Sunday, December 28, 2008

Squeezing the last drops out of 2008!

As we try to squeeze the last hours out of 2008, I have once again created a unique show and tell for you for this week…the reamer! (Hey…these segue ways do not come easy!)

In 18th century Europe, reamers were designed to extract juice from citrus to counter scurvy, but citrus was also used in other medicinal treatments. Today many studies are being done using Citrus flavonoids which have potential antioxidant (prevents aging), anti-cancer, antiviral, anti-inflammatory activities, effects on capillarity, and cholesterol-lowering ability. See…that cosmo could be made with citrus! Not to mention a Harvey Wallbanger!

Ceramic reamers were produced by some of the major china companies in Europe (Bayreuth, Miessen, Limoges) and graced the tables of the upper class. I have none in stock so we will feature the glass reamer.

According to my research, the first reamer was patented in the United States around 1867, after the Civil War. It was a hand held reamer. Next came the one piece reamer with a small saucer and a cone that was meant to fit on top of a glass. These were quite messy as they slid and slipped off of the glass. In the 1880's a glass rim was added to the bottom of the saucer to help keep the reamer on the glass. Around the same time, wooden squeezers with a press action were also being used. Two-piece sets with measuring pitcher bottoms and separate reamer tops did not come along until the mid 1920's.

The biggest boom for reamers came in 1907 when a a co-op named the "California Fruit Growers Exchange" was formed. This co-op marketed the name Sunkist to sell fruit to the east coast. Sunkist reamers were produced as a promotional item. However, not until 1916 when the "Drink an Orange" campaign was launched, were reamers marketed to the masses.

Sunkist reamers were manufactured in a variety of colors, like green, pink, blue, yellow, black and white. Three different glass companies manufactured the Sunkist reamer from 1916 till the early 1960s.

In 1922 Fry Glass Co. introduced "Pearl Glass.” Here is a Fry reamer…but even more striking is the design when you flip the reamer upside down.

It was so popular that it prompted the company to add colors such as pink, green, amber, white milk glass and finally jadeite, delfite and vaseline colors up through 1928. The other big glass companies like Anchor Hocking, Jeannette and McKee copied the styles. They produced a variety of shapes and colors, with green being the most popular. Jeannette made the last of the well known glass reamers under the Jenny-ware line in pink, jadeite, delfite and ultramarine.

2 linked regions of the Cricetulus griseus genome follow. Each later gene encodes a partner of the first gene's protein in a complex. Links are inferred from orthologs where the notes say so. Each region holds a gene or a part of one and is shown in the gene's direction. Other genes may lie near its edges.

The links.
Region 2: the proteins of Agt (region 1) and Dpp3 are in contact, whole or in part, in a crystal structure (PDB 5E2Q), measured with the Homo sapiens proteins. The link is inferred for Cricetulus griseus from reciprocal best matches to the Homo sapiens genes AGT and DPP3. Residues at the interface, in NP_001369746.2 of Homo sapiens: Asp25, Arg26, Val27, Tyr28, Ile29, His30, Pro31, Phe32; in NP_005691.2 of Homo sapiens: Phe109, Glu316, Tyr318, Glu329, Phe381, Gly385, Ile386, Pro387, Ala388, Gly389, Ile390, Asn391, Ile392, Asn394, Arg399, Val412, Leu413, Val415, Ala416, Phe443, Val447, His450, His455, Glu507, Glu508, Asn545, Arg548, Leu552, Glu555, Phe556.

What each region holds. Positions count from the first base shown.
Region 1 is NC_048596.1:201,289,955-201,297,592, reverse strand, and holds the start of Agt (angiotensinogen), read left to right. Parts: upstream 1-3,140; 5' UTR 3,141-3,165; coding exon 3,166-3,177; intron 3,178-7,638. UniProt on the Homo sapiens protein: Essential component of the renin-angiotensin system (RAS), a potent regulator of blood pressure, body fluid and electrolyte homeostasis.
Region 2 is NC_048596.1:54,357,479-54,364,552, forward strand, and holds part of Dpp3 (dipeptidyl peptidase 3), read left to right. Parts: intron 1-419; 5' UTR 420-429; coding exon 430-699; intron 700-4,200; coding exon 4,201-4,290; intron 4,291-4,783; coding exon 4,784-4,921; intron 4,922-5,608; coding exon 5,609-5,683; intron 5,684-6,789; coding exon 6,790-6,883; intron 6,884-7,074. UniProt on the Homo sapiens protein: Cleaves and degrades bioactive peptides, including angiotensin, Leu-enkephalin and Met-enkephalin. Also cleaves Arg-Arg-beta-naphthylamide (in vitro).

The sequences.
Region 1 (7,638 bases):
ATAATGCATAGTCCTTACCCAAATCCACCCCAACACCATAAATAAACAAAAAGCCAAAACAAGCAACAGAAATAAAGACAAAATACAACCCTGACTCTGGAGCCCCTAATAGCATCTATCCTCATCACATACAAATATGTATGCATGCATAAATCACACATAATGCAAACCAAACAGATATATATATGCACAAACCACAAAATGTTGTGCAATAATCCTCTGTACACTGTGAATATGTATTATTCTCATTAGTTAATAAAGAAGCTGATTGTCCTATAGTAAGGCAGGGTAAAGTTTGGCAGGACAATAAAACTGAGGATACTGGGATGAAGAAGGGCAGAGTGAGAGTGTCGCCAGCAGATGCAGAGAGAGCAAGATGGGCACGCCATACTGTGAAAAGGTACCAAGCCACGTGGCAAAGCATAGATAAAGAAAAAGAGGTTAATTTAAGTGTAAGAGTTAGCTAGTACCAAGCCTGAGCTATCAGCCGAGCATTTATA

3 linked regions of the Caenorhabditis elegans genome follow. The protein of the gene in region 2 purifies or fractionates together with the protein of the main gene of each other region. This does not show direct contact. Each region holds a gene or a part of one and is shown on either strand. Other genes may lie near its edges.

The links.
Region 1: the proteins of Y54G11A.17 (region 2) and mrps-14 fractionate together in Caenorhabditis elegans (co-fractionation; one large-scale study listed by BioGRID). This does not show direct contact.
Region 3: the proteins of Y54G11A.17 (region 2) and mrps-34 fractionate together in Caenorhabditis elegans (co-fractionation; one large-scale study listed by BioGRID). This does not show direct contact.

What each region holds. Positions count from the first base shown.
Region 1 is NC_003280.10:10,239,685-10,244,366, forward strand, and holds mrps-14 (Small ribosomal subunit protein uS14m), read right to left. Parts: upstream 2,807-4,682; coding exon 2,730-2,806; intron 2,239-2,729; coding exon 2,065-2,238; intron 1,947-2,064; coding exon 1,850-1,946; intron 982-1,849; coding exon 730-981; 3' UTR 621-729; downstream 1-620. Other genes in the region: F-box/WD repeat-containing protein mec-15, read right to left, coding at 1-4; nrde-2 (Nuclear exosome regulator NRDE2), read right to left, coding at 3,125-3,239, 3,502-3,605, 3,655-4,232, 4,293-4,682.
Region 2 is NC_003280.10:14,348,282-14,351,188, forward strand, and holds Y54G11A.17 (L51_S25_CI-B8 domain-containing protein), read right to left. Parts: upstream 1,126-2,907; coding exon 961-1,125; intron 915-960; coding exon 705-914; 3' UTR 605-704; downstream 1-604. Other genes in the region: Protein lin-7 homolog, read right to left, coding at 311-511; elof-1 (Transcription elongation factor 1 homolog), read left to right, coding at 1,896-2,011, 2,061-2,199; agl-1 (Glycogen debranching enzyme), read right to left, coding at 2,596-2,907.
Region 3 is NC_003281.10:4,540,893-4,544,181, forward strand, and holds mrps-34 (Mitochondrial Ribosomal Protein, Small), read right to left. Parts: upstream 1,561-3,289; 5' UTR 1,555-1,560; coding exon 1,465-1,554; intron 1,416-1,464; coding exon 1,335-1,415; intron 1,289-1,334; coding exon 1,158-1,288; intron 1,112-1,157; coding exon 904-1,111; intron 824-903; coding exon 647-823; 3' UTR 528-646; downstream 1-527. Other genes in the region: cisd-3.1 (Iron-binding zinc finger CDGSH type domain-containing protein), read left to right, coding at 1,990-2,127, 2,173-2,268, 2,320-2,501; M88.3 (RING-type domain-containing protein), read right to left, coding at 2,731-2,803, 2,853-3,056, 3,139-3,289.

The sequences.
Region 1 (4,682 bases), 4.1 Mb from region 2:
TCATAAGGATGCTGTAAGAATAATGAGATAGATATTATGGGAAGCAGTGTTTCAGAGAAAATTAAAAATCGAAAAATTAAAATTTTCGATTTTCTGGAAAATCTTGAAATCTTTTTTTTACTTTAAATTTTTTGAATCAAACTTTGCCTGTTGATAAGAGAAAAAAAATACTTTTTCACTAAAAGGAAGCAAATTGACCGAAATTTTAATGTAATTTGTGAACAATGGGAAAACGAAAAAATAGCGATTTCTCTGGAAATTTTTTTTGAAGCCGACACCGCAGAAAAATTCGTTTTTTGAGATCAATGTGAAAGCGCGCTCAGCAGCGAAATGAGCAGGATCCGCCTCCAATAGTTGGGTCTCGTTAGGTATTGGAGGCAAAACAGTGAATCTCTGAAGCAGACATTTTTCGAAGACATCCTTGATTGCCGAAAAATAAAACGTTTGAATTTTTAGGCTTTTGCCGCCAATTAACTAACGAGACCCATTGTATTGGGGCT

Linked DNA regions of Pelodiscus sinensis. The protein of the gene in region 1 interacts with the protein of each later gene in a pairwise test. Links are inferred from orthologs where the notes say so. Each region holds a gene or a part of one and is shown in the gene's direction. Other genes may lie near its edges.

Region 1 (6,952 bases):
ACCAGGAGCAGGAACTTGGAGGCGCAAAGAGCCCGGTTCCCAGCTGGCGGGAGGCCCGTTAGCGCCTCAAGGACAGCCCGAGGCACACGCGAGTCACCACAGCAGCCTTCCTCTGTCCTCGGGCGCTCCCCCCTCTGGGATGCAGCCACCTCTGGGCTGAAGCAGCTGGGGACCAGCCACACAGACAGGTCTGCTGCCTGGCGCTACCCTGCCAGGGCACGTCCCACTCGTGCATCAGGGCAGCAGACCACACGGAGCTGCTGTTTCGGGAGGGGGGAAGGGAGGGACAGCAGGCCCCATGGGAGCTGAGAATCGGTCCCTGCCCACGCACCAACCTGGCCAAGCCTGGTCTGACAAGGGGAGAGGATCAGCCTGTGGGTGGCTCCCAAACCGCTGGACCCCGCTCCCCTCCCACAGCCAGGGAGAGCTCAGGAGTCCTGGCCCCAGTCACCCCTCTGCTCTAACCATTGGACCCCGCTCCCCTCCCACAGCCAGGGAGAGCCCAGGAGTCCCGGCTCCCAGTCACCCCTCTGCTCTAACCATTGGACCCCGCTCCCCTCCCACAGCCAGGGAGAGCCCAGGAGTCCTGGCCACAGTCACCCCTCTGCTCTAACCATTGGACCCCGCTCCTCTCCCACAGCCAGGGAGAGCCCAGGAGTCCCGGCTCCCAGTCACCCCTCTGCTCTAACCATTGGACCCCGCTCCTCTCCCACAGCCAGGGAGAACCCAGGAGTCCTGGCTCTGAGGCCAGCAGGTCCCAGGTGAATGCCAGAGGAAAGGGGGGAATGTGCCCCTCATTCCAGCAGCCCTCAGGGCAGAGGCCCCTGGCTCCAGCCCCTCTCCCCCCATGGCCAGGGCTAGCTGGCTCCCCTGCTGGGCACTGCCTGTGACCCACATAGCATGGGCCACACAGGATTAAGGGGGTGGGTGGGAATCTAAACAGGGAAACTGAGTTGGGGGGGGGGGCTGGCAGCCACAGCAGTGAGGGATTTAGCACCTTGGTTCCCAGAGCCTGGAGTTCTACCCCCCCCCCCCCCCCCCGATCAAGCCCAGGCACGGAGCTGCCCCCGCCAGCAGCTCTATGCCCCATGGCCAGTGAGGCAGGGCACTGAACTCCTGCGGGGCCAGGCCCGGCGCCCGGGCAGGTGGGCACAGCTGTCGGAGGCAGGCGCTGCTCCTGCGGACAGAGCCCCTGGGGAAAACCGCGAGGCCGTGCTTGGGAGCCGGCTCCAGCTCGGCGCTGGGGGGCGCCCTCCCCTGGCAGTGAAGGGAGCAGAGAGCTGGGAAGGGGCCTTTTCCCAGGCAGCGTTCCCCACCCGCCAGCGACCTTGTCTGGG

Pottery companies made reamers also, but in the 1930s cheap Japanese ones were sold in the 5 & 10 cent stores…kind of like China and the Dollar Store stories of today. Anyway, by the 1940s frozen concentrate was on the market and so begins the processed food saga! Always many layers to these tales, don’t you know?

Anyway, may your New Year be juicy and may all your “reamings” be good ones!

Sunday, December 21, 2008

Have a ball!!

By now, those who celebrate Christmas are looking at a tree filled with ornaments, but in the 19th century, those with the most glass balls were the winners since only the very wealthy could afford glass balls. Glass balls come to us through Bohemia (Czech), and, according to research, they are the result of some end of the day shenanigans by glass blowers in the late 1700s-early 1800s.

The glass blowers would have contests to see who could blow the largest ball before it burst…this bottle is actually from a modern contest held to see who could blow the biggest bottle! It is signed and dated December 28, 1979…boys never outgrow their games! But, Southern New Jersey used to be renowned for its glass making.

Anyway, the wives would collect the balls and swirl silver nitrate inside to color them, and they took them to local Christmas markets…see…those of you who do craft fairs are following centuries old traditions! These balls were sold as Christmas balls to avert evil from the home over Christmas, or hung or stuck onto sticks in the hallway of the house.

For a time, the balls fell out of favor being labeled witches’ balls as the early missionaries tried to convert people to Christianity.

In 1863, Lauscha, Bohemuia got Gas (and no, it was not from overeating), and this made glass blowing much easier. The glass could be blown much thinner without bursting, and it was possible to use wooden molds to blow the glass into to create shapes and 'figurals'.